Becoming Cousteau, 2021.
Directed by Liz Garbus.
A look at the life, passions, achievements, and tragedies surrounding the famous explorer and environmentalist Jacques Cousteau, featuring an archive of his newly restored footage.
Veteran filmmaker Liz Garbus (What Happened, Miss Simone?) knows the merits of a documentary that skirts glossy presentational tricks and simply gets to the point, as benefits her compelling, informative primer on French oceanographer Jacques Cousteau.
Whether you’re a Cousteau die-hard or simply know the man’s name, Garbus’ doc should dazzle thanks to the treasure trove of newly restored archive footage on offer, the screen filled at almost all times with wondrous glimpses of underwater life, with not a single talking head in sight.
Context is instead lent through a combination of period interviews with Cousteau himself and those who knew him, and also his own diary entries, as read evocatively by actor Vincent Cassel.
Garbus’ film starts near enough at the beginning of Cousteau’s life and traces a straight path from there, chronicling his unexpected journey to the water following a debilitating car accident. With sustained injuries cutting his naval career short, Cousteau turned to the ocean to rehab his body, where he soon enough caught the aquatic bug.
As Cousteau’s desire to explore the ocean depths in more granular detail grew, he became an inventor, co-creating the revolutionary Aqualung diving apparatus, and later spearheaded the development of ground-breaking underwater camera housing equipment. As much as Cousteau is known in wider culture as the intrepid Captain of the RV Calypso, he became a popular figure off the back of his filmmaking, including the 1956 Palme d’Or and Oscar-winning doc The Silent World, and the widely-watched TV series The Undersea World of Jacques Cousteau.
The success of Cousteau’s media projects, revealing to the public a sub-surface world they knew little about, helped nurture humanity’s general fascination with the deep, but with his power to unveil this hidden world came considerable responsibility.
When Cousteau began to explore underwater, he was told that he was opening Pandora’s box, and that in exposing such a fragile ecosystem to the eyes of the world, he had a duty to protect it. Garbus laudably holds nothing back in confessing Cousteau’s flaws in this regard, bracing the man’s romanticised spirit of adventure against the damage, much of it inadvertent, that he ended up causing.
Cousteau later undertook oil research projects in the Persian Gulf in order to fund his travels, his survey of Abu Dhabi waters at the behest of British Petroleum helping usher in the region’s age of oil. It’s easy to sneer at Cousteau’s work with BP, but once the full impact of his actions became clear he attempted to atone, using his televised platform to raise awareness about pollution’s devastating impact on ocean life.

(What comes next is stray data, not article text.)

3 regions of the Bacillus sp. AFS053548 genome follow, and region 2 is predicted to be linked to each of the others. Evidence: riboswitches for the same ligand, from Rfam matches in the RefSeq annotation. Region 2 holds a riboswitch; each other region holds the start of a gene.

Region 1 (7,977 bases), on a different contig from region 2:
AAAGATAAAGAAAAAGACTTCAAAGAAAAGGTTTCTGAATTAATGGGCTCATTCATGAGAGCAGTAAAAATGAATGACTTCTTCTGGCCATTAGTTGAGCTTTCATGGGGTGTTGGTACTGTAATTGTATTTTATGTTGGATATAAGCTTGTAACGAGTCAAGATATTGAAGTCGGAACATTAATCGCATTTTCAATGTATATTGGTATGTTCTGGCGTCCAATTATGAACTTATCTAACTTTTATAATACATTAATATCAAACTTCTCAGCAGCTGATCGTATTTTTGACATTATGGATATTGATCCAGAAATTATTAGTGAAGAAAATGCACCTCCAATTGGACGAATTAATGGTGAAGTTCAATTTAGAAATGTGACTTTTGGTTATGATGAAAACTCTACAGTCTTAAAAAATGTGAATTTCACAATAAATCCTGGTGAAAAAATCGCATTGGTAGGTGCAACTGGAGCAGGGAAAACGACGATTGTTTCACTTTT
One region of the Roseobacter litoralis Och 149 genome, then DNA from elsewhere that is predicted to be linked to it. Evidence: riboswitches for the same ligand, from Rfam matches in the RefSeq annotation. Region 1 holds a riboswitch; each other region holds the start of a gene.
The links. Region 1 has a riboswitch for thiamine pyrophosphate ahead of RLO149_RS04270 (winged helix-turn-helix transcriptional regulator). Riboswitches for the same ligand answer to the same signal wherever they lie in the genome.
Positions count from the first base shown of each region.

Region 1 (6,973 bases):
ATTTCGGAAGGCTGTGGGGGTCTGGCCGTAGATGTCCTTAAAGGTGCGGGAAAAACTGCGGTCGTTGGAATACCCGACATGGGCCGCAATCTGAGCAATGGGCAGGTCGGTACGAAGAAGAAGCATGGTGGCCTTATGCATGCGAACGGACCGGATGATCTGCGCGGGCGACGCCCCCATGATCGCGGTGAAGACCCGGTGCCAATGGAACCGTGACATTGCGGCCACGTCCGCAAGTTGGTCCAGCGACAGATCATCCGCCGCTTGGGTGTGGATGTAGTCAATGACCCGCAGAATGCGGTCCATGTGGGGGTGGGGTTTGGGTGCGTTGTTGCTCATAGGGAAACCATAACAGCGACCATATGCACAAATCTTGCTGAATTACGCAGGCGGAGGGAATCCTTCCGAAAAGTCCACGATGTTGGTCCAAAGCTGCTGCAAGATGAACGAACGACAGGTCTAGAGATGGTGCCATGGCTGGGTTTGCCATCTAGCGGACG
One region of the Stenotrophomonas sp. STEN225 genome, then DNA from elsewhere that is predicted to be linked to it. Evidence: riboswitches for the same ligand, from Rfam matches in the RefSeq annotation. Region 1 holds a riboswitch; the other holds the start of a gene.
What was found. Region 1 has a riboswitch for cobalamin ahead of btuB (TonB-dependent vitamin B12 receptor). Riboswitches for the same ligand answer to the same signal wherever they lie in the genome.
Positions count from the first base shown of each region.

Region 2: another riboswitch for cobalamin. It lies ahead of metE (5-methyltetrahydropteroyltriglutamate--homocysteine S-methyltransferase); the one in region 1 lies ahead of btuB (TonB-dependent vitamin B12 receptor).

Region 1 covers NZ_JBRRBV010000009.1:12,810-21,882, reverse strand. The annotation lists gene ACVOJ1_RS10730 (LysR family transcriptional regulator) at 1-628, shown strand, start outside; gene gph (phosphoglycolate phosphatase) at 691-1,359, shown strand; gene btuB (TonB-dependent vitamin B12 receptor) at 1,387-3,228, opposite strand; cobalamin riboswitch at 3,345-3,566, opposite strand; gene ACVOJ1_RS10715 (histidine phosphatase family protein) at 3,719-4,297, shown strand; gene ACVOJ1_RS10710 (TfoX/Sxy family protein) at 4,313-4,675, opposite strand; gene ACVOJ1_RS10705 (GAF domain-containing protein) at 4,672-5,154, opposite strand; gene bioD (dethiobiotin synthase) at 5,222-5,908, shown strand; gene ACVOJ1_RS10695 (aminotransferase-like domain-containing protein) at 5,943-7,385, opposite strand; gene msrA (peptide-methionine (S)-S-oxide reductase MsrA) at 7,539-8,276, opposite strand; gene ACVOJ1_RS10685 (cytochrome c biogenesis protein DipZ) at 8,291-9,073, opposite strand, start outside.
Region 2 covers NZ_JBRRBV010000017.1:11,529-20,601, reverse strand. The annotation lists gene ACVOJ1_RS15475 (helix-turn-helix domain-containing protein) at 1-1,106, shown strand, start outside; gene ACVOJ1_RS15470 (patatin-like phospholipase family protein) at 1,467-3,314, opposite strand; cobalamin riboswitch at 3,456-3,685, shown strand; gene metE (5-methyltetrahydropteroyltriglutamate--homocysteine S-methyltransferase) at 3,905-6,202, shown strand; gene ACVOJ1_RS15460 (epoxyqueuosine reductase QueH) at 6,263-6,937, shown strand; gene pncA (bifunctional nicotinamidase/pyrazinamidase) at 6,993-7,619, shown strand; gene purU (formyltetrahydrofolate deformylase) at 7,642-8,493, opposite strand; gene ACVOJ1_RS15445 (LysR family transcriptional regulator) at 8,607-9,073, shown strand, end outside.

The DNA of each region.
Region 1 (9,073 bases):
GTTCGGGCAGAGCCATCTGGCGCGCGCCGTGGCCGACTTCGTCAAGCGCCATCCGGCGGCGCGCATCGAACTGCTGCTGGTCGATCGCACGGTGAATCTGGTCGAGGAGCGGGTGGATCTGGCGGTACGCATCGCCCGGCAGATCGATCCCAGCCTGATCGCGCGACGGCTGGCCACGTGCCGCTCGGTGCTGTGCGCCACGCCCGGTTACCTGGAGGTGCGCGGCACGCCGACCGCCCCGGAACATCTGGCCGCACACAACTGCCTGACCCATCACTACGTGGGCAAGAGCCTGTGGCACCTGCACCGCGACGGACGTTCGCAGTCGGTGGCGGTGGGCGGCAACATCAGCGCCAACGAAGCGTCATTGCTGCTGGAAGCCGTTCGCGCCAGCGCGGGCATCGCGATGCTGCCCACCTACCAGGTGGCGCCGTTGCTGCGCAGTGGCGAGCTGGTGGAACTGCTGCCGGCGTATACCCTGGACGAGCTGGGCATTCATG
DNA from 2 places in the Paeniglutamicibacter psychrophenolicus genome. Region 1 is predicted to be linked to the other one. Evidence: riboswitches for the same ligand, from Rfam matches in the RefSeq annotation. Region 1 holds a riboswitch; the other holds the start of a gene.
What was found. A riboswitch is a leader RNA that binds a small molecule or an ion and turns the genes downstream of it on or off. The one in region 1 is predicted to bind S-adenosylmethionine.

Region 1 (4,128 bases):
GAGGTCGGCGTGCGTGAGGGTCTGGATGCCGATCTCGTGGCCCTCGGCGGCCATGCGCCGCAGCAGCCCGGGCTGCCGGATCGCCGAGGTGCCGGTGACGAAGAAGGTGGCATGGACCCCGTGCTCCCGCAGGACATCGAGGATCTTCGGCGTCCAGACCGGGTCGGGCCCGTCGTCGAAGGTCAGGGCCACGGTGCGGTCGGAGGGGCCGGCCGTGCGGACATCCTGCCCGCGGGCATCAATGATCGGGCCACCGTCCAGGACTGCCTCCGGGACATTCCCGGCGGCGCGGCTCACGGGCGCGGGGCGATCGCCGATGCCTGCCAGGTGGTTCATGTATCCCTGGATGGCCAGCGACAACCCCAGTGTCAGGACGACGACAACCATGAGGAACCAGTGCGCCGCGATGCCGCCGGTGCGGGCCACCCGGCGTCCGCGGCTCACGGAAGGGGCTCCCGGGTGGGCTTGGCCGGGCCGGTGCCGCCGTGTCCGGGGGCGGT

“We are drawing blank checks on future generations,” he argues in one mesmeric interview, in turn throwing away his sunnier earlier pipe dreams about one day establishing an underwater civilisation, keen instead to preserve what’s already there.
Cousteau spent most of the rest of his life campaigning stridently for environmentalist causes all over the world, and while the true breadth of his legacy is a complicated one, it’s clear that he made sufficient efforts to reset the scales, no matter that the bell couldn’t ever be unrung. Predictably, though, TV executives didn’t want to hear Cousteau’s increasingly bleak outlook for the ocean’s future, and ABC eventually dropped his show as a result.
As the doc captures Cousteau in his aquatic element, the wider context of his personal life is also plentifully examined, namely his complicated relationships with his two sons from his first marriage, Jean-Michel and Philippe, the latter of whom died in a plane crash in 1979.
“An explorer has no right to a family,” Cousteau himself says, and because he and his first wife Simone both favoured the ocean, they sent their kids to boarding school in order to facilitate their passions. Seemingly unable to heed his own words, Cousteau also conducted an affair with another woman, Francine – whom he later married after the cancer death of his first wife – and fathered two more children.
Garbus’ matter-of-fact presentation of Cousteau’s personal and professional foibles lend crucial context and humanity to someone who can so easily be held in such a larger-than-life regard that he ceases to be much of a human being. Despite the media and society’s general deference to “printing the legend,” this snappy doc provides a more nuanced, full-bodied account of the man’s euphoric explorative highs and crushing, self-reflective lows.
If Cousteau himself ultimately can’t help but be upstaged by the lush wonders of the deep – presented here through eye-wateringly gorgeous archive footage – given his own love of film and the power of images, he probably wouldn’t mind much.
Breezy, simply presented, and plenty illuminating, Becoming Cousteau shirks the typical talking heads doc format in favour of shrewdly selected archive materials accompanied by compelling voiceover testimony.
Flickering Myth Rating – Film: ★ ★ ★ / Movie: ★ ★ ★ ★
Shaun Munro – Follow me on Twitter for more film rambling.